“I read the first edition of this book early in 1950, when I was nineteen. I thought then that it was by far the best book about investing ever written. I still think it is.”
These words in a preface to a revised edition of The Intelligent Investor by Benjamin Graham, the father of value investing, came from none other than Warren Buffett, the legendary investor who is chairman and chief executive officer of Berkshire Hathaway.
Known to many as the Wizard of Omaha or the Oracle of Omaha or the Sage of Omaha, Warren Buffett is a strong believer of value investing, a belief which the legendary value investor steadfastly puts into practice at Berkshire Hathaway. Reflecting the great success of his investment approach, Berkshire Hathaway’s 2013 Annual Report shows that “over the last 49 years (that is, since present management took over), book value has grown from US$19 to US$134,973, a rate of 19.7% compounded annually”. These are per-share book values.
“To me, Ben Graham was far more than an author or a teacher. More than any other man except my father, he influenced my life,” Warren Buffett said in the same book preface.
In a section of his letter to Berkshire Hathaway shareholders on February 28, 2014 (for FY 2013), Warren Buffett said: “Ben’s ideas were explained logically in elegant, easy-to-understand prose (without Greek letters or complicated formulas). For me, the key points were laid out in what later editions labeled Chapters 8 and 20. (The original 1949 edition numbered its chapters differently.) These points guide my investing decisions today.”
Sharing “some thoughts about Investing”, Warren Buffett said: “I learned most of the thoughts in this investment discussion from Ben’s book The Intelligent Investor, which I bought in 1949. My financial life changed with that purchase. Before reading Ben’s book, I had wandered around the investing landscape, devouring everything written on the subject. Much of what I read fascinated me: I tried my hand at charting and at using market indicia to predict stock movements. I sat in brokerage offices watching the tape roll by, and I listened to commentators. All of this was fun, but I couldn’t shake the feeling that I wasn’t getting anywhere.”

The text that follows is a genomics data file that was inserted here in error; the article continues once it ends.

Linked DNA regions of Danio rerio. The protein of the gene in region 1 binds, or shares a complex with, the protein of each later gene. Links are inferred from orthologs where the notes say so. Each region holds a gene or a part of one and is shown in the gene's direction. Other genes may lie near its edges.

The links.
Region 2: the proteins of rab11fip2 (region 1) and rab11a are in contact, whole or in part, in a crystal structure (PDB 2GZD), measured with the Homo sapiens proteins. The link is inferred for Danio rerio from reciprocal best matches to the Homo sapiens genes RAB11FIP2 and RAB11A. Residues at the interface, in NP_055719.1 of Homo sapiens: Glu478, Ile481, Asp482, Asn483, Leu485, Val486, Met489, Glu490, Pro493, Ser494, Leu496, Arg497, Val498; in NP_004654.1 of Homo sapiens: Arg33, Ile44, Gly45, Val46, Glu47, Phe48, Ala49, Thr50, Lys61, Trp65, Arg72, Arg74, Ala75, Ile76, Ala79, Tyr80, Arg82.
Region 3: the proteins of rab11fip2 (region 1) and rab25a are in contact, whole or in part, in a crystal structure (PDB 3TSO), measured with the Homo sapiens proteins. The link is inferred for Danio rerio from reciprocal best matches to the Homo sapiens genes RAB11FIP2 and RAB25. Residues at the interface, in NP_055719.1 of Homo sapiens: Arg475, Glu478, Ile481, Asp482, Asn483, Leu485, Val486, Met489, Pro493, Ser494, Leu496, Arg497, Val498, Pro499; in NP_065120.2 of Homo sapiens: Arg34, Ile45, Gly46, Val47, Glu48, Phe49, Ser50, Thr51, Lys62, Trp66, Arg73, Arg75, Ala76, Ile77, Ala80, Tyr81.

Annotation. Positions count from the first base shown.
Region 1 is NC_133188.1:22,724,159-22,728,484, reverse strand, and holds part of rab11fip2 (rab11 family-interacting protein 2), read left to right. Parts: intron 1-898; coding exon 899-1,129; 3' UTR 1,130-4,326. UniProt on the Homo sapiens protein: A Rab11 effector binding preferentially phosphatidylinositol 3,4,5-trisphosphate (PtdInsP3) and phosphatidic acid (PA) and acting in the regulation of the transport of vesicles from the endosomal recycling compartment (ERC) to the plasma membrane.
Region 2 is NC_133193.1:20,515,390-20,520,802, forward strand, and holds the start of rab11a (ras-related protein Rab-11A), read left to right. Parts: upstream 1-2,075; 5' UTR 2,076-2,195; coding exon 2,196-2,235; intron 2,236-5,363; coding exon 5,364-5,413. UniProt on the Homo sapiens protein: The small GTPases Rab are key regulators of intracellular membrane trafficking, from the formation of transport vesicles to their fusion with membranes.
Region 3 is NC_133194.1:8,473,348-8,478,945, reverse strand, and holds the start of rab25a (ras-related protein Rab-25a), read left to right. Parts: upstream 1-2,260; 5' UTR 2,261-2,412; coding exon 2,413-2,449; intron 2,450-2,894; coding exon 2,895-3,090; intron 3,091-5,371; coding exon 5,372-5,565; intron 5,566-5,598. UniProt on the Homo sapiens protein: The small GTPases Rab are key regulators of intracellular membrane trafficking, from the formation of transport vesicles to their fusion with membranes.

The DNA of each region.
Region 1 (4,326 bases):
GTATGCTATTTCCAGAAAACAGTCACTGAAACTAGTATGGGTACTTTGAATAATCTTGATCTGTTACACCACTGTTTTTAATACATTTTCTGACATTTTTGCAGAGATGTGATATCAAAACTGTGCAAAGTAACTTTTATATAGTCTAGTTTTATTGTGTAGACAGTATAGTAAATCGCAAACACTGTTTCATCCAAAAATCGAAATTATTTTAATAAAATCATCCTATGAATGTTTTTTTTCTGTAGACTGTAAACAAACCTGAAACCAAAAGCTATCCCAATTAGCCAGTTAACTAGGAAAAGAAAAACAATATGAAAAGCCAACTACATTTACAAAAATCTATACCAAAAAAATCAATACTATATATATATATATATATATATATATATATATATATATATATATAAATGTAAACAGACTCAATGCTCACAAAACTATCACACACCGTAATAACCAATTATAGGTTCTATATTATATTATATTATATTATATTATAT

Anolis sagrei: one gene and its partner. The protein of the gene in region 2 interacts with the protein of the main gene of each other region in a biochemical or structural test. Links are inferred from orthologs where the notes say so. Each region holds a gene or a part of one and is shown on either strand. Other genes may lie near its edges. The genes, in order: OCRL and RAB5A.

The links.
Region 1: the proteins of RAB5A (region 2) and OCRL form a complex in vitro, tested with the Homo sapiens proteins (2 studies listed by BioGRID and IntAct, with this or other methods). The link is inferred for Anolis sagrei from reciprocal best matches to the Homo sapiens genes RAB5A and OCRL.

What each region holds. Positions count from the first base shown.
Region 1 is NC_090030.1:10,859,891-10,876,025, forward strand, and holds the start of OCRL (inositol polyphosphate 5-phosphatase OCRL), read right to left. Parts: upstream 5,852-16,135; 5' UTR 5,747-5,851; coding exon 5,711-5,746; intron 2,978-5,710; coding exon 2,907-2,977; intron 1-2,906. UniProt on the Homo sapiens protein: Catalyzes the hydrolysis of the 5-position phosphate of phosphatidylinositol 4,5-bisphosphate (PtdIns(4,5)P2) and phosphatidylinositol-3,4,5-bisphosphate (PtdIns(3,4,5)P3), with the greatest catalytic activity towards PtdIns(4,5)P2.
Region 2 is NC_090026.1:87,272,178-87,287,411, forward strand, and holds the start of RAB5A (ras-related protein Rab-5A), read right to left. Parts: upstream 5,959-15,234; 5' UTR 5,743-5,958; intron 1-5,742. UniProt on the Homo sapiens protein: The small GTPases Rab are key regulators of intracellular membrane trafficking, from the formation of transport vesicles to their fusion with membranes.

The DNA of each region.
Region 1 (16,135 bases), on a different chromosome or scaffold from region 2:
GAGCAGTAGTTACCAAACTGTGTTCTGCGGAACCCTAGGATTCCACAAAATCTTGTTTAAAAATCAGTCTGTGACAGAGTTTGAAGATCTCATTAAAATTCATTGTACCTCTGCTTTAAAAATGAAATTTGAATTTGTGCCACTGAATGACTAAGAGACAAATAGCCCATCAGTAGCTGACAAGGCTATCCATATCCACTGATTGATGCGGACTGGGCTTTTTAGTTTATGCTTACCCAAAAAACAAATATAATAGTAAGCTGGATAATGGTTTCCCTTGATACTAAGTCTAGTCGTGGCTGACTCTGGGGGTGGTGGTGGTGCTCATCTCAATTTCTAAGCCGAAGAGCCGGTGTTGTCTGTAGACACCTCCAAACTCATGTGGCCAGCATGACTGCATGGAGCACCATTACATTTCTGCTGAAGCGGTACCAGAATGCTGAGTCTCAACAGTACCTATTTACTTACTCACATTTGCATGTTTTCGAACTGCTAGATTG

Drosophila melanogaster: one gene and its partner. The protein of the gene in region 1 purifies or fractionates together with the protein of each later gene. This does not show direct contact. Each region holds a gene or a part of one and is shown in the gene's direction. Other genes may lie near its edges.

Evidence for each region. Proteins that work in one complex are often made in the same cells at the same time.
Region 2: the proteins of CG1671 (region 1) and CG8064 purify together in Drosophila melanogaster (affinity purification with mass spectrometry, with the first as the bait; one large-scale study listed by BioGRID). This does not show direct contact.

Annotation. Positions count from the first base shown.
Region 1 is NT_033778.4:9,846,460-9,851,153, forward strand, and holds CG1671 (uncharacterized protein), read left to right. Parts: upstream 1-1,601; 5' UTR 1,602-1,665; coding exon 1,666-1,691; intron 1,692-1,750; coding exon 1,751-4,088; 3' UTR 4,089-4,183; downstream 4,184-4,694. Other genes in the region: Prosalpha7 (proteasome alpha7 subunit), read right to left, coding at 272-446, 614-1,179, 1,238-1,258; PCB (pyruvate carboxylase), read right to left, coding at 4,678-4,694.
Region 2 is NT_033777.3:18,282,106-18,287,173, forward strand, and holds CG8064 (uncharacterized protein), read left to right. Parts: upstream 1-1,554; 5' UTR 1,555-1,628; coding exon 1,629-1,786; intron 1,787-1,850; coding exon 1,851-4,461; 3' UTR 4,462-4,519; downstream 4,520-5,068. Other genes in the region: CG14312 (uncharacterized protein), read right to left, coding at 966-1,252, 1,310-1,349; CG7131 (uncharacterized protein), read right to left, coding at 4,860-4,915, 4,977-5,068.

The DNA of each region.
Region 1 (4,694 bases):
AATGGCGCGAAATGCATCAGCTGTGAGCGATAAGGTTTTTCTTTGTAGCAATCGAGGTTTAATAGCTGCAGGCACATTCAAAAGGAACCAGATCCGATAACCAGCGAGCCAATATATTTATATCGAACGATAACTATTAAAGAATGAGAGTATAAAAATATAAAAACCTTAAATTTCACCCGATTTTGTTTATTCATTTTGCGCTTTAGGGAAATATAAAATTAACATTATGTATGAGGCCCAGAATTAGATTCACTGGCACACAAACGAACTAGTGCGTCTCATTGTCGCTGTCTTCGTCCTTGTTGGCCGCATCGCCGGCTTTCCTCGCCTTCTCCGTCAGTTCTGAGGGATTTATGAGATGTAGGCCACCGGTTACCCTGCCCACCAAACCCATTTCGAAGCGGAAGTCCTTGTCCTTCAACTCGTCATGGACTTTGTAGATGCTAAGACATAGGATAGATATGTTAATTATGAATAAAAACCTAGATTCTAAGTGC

There are 20 chapters in the revised edition of Benjamin Graham’s The Intelligent Investor. For Warren Buffett, the most known disciple of Benjamin Graham, the key points were laid out in Chapters 8 and 20. The best takeaway from Chapter 8 is Benjamin Graham’s parable about Mr Market, a character he used to personify the behavior of the stock market. Warren Buffett once described this Mr Market as a character with uncurable emotional problems. For the intelligent investor, the question is how to turned the behavior of Mr Market to your investment advantage. Chapter 20 is on “Margin of Safety” as the Central Concept of Investment.
The best part about intelligent investing is that one doesn’t need a high IQ to achieve success. Warren Buffett said it best: “To invest successfully over a lifetime does not require a stratospheric IQ, unusual business insights, or inside information.”
The Intelligent Investor can be heavy going for the beginner investor but the beauty of the revised edition is that it comes with a commentary on every chapter, including for the introduction. The commentaries are from veteran investment writer Jason Zweig.
For those who love Benjamin Graham’s value investing philosophy, The Intelligent Investor is seen as a book shielding investors from substantial error and teaching them to develop long-term strategies. This investment philosophy has made the book the stock market bible for value investors.
American stock investor Philip Arthur Fisher (September 8, 1907 – March 11, 2004) was best known as the author of the investment guide book Common Stocks and Uncommon Profits. The book has the reputation of staying in print since it was first published in 1958.
Among his best-known followers is Warren Buffett who on some occasions was reported to have said that “he is 85% (Benjamin) Graham and 15% (Philip) Fisher”.
Warren Buffett called Phillip Fisher “a respected investor and author” in a letter to Berkshire Hathaway shareholders.
Fisher’s famous “Fifteen Points to Look for in a Common Stock” from “Common Stocks and Uncommon Profits” are seen as a qualitative guide to finding well-managed companies with growth prospects. According to Philip Fisher, a company must qualify on most of the 15 points to be considered a worthwhile investment.